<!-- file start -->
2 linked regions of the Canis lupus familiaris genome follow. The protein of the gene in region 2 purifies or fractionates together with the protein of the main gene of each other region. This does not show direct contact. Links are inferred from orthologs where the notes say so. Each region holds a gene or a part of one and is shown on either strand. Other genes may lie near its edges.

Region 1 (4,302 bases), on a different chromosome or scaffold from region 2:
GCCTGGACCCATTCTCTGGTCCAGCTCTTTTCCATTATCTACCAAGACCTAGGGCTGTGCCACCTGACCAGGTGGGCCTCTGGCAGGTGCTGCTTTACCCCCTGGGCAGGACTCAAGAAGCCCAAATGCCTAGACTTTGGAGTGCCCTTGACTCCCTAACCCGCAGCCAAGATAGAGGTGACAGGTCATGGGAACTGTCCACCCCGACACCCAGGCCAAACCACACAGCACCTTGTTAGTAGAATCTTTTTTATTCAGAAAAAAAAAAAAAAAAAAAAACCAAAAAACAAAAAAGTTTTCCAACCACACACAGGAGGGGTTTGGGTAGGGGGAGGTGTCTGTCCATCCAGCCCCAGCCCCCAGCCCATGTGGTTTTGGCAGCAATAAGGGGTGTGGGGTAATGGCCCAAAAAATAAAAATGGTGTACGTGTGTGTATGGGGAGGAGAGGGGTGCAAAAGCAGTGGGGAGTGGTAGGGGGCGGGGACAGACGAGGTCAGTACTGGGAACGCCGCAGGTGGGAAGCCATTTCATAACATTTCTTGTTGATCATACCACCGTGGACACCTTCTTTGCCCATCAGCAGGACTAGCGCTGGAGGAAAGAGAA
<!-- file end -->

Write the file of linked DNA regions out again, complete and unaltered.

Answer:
2 linked regions of the Canis lupus familiaris genome follow. The protein of the gene in region 2 purifies or fractionates together with the protein of the main gene of each other region. This does not show direct contact. Links are inferred from orthologs where the notes say so. Each region holds a gene or a part of one and is shown on either strand. Other genes may lie near its edges.

Region 1 (4,302 bases), on a different chromosome or scaffold from region 2:
GCCTGGACCCATTCTCTGGTCCAGCTCTTTTCCATTATCTACCAAGACCTAGGGCTGTGCCACCTGACCAGGTGGGCCTCTGGCAGGTGCTGCTTTACCCCCTGGGCAGGACTCAAGAAGCCCAAATGCCTAGACTTTGGAGTGCCCTTGACTCCCTAACCCGCAGCCAAGATAGAGGTGACAGGTCATGGGAACTGTCCACCCCGACACCCAGGCCAAACCACACAGCACCTTGTTAGTAGAATCTTTTTTATTCAGAAAAAAAAAAAAAAAAAAAAACCAAAAAACAAAAAAGTTTTCCAACCACACACAGGAGGGGTTTGGGTAGGGGGAGGTGTCTGTCCATCCAGCCCCAGCCCCCAGCCCATGTGGTTTTGGCAGCAATAAGGGGTGTGGGGTAATGGCCCAAAAAATAAAAATGGTGTACGTGTGTGTATGGGGAGGAGAGGGGTGCAAAAGCAGTGGGGAGTGGTAGGGGGCGGGGACAGACGAGGTCAGTACTGGGAACGCCGCAGGTGGGAAGCCATTTCATAACATTTCTTGTTGATCATACCACCGTGGACACCTTCTTTGCCCATCAGCAGGACTAGCGCTGGAGGAAAGAGAA